Tuesday, March 29, 2011


Music is the universal language. When I visited the younger grades who don't speak very much English, the teachers acted as translators. I especially liked playing my instrumental tune "Snow" for them... I asked them to close their eyes and imagine what it was about. Some of them could guess, but it was awesome when the teachers explained it in Inuktitut for me while I acted out a blizzard ( I got the kids to make wind noises).

I got my voice partially back today, so I was able to sing "Carrion Crow" for the kids. I explained the story ("Crow" is "tulugaq" in Inuktitut) and the kids kept the beat while I sang.

Some of the kids (especially in the younger grades) danced while I played Morrison's Jig. There is a traditional Inuit dance that looks a little like highland dance and goes really well with a jig!

I spent the day with the rest of the classes and then after school I took my harp to choir. Susan has done a wonderful job teaching the kids some great little songs and dances. I brought a few new warm ups to them and taught them a couple of simple silly songs. The choir has only just started this year, and they are working on finding a balance that will suit all the different ages and abilities. The kids seem to have a wonderful sense of rhythm and really got a kick out of singing Raffi's "Brush Your Teeth" song.

I found it really interesting that through my music it seemed like I was able to connect a lot more with some of the Inuit teachers. It was as if music broke down a few of the language barriers.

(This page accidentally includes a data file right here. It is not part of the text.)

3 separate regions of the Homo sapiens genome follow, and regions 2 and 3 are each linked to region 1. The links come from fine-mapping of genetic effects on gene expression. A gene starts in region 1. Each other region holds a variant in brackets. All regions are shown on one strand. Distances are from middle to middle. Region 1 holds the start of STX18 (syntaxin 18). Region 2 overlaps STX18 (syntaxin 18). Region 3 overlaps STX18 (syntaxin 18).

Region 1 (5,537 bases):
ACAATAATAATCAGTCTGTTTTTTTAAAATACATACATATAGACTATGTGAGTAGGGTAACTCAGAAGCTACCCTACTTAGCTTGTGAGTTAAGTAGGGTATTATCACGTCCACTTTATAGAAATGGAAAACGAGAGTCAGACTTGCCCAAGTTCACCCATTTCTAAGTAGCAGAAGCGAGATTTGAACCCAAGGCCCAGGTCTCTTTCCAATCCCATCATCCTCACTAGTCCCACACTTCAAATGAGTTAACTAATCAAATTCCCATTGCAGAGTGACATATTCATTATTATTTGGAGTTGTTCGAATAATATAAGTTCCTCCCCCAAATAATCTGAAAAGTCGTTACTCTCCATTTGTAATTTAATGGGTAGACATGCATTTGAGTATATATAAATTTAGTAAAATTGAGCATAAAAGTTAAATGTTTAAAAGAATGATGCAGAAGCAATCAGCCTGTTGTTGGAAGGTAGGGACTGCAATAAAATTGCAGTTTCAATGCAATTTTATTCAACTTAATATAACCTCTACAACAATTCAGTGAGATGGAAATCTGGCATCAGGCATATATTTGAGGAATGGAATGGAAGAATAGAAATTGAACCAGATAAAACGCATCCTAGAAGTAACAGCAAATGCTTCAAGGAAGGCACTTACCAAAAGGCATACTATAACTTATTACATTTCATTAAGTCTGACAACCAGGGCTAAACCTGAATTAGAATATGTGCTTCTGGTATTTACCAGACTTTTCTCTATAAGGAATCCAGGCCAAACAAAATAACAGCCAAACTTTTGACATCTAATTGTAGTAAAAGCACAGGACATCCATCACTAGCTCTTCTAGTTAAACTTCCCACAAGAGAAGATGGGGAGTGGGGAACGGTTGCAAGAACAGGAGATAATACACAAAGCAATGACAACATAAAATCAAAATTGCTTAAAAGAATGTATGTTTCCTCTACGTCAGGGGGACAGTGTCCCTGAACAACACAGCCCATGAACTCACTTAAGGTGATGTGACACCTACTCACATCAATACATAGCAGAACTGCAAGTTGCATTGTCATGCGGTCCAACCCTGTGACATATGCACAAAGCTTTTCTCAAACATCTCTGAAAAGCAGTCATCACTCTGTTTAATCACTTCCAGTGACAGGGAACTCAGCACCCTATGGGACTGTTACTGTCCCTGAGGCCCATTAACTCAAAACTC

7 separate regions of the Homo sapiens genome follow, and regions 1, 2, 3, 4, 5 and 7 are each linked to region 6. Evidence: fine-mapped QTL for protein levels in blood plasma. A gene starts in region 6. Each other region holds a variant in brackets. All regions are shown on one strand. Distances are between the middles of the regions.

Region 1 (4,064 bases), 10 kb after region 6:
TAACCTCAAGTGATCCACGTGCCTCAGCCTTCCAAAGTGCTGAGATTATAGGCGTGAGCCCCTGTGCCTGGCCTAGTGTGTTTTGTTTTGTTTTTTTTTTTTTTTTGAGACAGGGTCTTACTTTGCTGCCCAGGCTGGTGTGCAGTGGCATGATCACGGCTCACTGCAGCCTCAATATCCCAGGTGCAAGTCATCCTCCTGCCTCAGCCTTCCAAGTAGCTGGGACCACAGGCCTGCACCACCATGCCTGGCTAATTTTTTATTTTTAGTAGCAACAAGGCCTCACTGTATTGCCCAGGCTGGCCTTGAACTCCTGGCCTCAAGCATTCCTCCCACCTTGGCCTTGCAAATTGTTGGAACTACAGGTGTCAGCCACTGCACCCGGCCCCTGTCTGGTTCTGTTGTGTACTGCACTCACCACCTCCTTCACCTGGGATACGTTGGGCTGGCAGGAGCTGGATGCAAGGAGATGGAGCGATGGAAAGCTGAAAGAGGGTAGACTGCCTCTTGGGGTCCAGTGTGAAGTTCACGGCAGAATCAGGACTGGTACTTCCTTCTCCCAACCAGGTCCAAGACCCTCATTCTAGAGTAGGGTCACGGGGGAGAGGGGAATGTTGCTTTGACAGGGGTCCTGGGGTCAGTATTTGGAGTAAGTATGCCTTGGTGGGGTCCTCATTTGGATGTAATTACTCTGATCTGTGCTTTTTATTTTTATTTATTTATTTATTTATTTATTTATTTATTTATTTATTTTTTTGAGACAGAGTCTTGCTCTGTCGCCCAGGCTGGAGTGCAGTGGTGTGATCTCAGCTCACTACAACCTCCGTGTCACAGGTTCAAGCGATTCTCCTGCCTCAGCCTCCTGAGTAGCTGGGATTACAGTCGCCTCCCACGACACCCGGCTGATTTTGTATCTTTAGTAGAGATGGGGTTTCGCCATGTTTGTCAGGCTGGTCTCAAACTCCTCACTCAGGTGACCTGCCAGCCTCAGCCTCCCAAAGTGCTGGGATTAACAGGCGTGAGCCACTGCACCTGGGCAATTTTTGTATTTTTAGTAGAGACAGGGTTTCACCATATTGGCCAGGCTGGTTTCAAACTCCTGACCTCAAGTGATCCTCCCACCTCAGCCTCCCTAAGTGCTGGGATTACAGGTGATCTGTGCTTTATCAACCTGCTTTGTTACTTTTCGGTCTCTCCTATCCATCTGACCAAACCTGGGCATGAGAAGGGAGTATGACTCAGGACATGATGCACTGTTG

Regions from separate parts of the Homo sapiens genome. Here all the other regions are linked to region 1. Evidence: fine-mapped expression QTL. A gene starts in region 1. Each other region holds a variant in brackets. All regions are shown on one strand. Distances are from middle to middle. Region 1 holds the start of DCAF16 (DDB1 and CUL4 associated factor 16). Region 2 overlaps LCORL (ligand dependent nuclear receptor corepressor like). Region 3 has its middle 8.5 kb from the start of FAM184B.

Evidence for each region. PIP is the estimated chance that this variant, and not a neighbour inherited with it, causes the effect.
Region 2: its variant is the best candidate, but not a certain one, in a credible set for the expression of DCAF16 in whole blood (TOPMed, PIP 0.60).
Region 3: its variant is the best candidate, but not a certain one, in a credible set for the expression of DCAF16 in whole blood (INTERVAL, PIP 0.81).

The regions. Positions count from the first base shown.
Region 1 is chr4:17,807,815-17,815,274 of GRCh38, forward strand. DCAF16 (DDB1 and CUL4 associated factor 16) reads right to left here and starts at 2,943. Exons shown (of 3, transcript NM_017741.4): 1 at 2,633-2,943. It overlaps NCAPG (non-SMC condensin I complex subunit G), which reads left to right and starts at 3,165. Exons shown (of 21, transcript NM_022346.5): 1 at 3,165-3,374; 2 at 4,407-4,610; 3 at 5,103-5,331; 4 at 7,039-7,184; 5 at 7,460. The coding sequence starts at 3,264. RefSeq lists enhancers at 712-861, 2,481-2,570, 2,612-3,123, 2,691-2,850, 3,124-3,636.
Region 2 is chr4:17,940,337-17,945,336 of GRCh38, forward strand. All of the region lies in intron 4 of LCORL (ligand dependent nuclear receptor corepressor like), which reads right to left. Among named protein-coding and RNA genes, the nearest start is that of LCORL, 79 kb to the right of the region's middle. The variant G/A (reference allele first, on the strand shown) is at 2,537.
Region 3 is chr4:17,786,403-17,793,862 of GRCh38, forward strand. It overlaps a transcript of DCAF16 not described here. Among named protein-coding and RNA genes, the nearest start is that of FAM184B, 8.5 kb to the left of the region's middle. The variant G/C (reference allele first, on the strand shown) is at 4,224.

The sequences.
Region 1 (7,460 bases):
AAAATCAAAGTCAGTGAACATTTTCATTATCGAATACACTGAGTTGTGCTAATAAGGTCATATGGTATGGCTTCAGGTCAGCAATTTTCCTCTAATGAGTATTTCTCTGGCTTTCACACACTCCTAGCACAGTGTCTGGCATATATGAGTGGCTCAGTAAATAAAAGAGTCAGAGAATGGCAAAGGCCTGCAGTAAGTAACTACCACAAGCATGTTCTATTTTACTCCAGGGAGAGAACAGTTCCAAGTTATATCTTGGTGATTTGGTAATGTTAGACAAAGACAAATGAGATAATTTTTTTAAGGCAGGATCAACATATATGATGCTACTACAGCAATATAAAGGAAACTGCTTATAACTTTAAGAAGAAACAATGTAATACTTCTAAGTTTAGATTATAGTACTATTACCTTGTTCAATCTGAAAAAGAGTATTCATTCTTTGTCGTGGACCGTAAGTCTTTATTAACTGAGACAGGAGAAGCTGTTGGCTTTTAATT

After supper Frances, Lisa and I went to sewing again. It was wonderful for me to go to the sewing group tonight and feel like I had a new connection with the community. I especially liked talking with Tirak, one of the elders. She teaches the kindergarten classes, and I think she really enjoyed the harp.

I didn't get a lot done on my parka, but Tirak and I layed on the floor and talked for quite a while. Her son works at the airport- she was very proud that he was one of the few people chosen to go to Rankin Inlet and take the course so that he could work there. I told her how amazing it was for me to arrive at the airport after seeing nothing but snow for so long and how I felt like we were almost going to land in the water. She was telling me how her son helped the pilots navigate their way in and then she was telling me all about how people can find food in this harsh environment. I asked her what the Caribou eat. and she said that there aren't many Caribou anymore, but they dig down in the snow for roots and moss to eat during the winter.

It was an incredible amount of work for Sean to make me the case so that Gwenivere could get all the way up here with me... And I wish I could have had a recording of each class's reaction when I told them he made the harp and the case... but it was so worth it. It was amazing to connect with the kids and their teachers and amazing to break down a few of those language barriers and connect with the community too. 

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